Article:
(Now the question of why there is so much of a demand for screenwriting advice is a whole separate can of worms for a post of its own.)
Of all the screenwriting books I have read over the years (way too many that I’d like to admit) most of them are written by writers who don’t have a single feature credit to their name. And those few that do usually have films that were either were poorly reviewed and/or box office failures. It would even be fair to say that almost every single screenwriting book is written by a failed or not very successful screenwriter. And if having a produced feature was the only criteria to teach in film schools then colleges and universities everywhere would have to clean house and who would fill those slots?
For what it’s worth, I doubt Bob Dylan or Bruce Springsteen would be very good teaching a class on songwriting. And I’m not sure how coherent a screenwriting workshop by Quentin Tarantino or Charlie Kaufman would be. The best way to write like those guys would be to extract some of their DNA and somehow infuse it into yours. If you can’t do that than you’re best off reading a lot of Elmore Leonard.
Sanford Meisner, was a frustrated and failed actor who went on to become one the greatest acting teachers in American history. His students included actors Robert Duvall, Gregory Peck, and Sandra Bullock, directors Syndey Pollack and Sydney Lumet, and writers Arthur Miller and David Mamet. (I’m guessing that at one time those wannabe actors, directors, and writers paid money to learn the Meisner Technique.)
I think that top screenwriters are gifted and talented people who simply tap into the magic in a way that works for them but is not easy to convey to others. Uhry was at least honest when asked by students why he did certain things in his script and he replied, “I don’t know.” I’ve read where the great Horton Foote gave basically the same answer. That’s the mystery of writing.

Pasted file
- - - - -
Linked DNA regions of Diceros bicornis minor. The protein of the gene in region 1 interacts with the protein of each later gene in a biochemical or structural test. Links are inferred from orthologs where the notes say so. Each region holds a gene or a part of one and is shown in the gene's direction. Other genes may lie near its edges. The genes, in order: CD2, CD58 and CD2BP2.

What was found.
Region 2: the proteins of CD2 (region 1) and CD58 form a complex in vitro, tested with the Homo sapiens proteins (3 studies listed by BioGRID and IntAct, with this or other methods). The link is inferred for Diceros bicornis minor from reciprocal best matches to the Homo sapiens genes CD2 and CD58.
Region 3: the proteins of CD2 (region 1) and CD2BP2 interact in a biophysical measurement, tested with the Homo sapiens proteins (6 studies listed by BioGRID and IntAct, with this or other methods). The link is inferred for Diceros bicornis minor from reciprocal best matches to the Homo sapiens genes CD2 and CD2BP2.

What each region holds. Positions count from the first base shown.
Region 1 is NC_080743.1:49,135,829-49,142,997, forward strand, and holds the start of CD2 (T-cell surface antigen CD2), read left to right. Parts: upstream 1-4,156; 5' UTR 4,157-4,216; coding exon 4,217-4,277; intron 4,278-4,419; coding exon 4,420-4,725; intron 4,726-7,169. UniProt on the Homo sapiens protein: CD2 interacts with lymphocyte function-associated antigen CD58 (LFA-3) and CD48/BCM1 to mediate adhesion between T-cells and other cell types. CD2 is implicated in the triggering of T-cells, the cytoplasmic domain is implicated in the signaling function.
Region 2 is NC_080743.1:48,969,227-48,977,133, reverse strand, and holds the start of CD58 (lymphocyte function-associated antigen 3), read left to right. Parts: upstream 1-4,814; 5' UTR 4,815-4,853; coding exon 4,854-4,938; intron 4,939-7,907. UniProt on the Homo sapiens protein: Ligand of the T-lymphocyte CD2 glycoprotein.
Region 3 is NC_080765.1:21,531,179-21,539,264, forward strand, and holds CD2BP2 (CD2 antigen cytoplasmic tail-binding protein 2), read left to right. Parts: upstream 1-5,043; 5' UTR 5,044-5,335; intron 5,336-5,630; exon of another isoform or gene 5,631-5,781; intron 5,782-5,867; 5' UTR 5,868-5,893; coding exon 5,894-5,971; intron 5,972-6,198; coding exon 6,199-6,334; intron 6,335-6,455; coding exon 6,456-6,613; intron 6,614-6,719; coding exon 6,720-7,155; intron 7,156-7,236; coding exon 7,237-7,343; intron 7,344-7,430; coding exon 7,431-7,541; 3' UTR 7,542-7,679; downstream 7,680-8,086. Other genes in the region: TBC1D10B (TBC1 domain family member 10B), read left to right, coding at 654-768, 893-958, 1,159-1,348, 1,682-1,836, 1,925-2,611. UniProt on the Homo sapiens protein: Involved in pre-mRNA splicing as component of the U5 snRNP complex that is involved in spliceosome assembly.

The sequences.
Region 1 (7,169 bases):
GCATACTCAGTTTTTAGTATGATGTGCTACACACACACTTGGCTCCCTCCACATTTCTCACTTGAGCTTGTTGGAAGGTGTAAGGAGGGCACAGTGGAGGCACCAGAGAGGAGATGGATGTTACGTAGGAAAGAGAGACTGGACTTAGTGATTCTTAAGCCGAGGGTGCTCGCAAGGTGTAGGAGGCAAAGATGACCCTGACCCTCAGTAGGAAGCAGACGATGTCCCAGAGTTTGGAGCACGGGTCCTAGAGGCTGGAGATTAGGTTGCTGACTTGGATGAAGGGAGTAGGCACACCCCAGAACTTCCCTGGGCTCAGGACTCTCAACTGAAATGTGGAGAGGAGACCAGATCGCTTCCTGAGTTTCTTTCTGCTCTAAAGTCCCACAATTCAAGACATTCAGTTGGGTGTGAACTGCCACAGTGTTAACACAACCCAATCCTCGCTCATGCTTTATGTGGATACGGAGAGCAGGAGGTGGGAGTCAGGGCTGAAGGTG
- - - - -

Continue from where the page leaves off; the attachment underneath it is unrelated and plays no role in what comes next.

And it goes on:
The best screenwriting teachers & seminar leaders (and I imagine the top screenwriting consultants) are really cheerleaders who help point the way based on their unique mix of education, & life and work experiences. Does charging $5,000. for script coverage seem high? Absolutely, especially when people are making feature films for under $5,000.
Are there scam artists? Sure, as there is in every profession from politics to religion. (You can insert punchline.) But I believe that teaching is an honorable profession and if you do it well you may be honored to some degree. You may gather a following. And sometimes when you gather a following you are well paid. Either accidentally, by good word-of-mouth, or via good marketing some of these screenwriting teachers have in fact become well-paid screenwriting gurus. But like A-list screenwriters, well-paid screenwriting gurus are pretty rare.